Lead makes you dumber, even if you only eat or inhale just a little bit. (Don't take my word for it, see what the scientists are saying). So when Frisco became one of 21 places in the country that failed lead-air quality standards that the feds implemented in 2008, people pointed their fingers at Exide's battery recycling plant in town as a likely culprit.
Exide agreed to close the plant in 2012 and shortly after filed for bankruptcy. Then Frisco officials announced last year that the city would probably keep and contain the lead at the spot where Exide left it, even though researchers say that toxic landfills in populated areas are a terrible idea.
"This type of metal waste can be fairly straightforwardly contained and made into a community asset," was the optimistic spin Frisco's environmental attorney Kerry Russell had when we interviewed him last year.
Frisco first estimated that the "community asset" option could cost around $20 million. It sounds like a lot of money, though it was a mere fraction of the $100 million or so that environmental group Downwinders at Risk said Frisco should have demanded from Exide to get the soil hauled away. Either way, it looks like even the cheaper option is still too expensive for Exide.
According to a letter that Russell sent the Texas Commission on Environmental Quality about six weeks ago, Exide is downplaying the amount of lead, cadmium, antimony and selenium at its old plant. "It is clear Exide continues in its attempt to minimize the amount of contaminated media, both hazardous and non-hazardous, at the FOF [former operating facility]" Russell writes. "This intentional minimization of the documented contamination forms the basis for Exide's flawed conclusion that little remediation is required for site closure ..."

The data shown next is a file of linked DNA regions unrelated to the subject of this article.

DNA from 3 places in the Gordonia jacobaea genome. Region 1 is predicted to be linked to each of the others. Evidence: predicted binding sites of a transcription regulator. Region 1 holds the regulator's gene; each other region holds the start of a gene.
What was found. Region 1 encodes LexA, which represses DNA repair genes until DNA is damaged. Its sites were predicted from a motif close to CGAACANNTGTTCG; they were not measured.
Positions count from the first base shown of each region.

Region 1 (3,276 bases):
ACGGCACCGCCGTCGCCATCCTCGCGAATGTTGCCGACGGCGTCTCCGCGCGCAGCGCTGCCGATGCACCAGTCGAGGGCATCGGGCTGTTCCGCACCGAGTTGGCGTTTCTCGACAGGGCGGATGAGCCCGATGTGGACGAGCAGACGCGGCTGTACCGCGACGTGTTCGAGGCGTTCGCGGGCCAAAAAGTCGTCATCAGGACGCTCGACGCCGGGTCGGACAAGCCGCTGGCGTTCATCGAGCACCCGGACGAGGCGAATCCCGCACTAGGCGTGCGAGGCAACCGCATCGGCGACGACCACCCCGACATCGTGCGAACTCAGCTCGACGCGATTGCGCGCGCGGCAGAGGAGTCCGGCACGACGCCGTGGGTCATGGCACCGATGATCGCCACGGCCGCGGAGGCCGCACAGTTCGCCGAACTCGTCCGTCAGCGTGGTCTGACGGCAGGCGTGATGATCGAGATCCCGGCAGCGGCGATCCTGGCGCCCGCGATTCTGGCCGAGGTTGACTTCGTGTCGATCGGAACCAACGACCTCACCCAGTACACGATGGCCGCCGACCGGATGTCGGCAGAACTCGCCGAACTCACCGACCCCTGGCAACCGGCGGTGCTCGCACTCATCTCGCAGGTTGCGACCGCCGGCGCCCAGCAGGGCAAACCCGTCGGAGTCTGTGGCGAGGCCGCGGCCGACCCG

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In an email statement, Frisco's spokesperson Dana Baird says that the city first estimated that "remediation" would cost $20 million but then realized that the cleanup would cost more. "More information has been made available and the estimated cost of remediation has risen as a result," she writes. "Exide has not even agreed it will live up to its existing written agreement with Frisco much less offer money to Frisco."
The TCEQ is saying that it's still reviewing Exide's cleanup plan (the plan that Frisco says is full of lies about its lead pollution) and hasn't made a decision.
With the TCEQ acting as the mediator between Frisco and Exide, the feds are staying out of the fight. "There's been absolutely no leadership at the regional EPA office to get kind of a better view of this," says Downwinders' Jim Schermbeck. "It's just very disappointing to see the lack of leadership on the EPA's part." (It's probably not surprising then that when we called the EPA Region 6's office to ask about it, no one answered and the voicemail we left was never returned).
Texas imposes a tax on lead-acid battery sales meant to fund environmental programs and collects about $15 million annually as a result. Last year, Frisco state Representative Pat Fallon got a law passed that diverted some of that revenue directly to Frisco for its Exide cleanup. But the amount allocated to Frisco from the fund was a mere $1.5 million.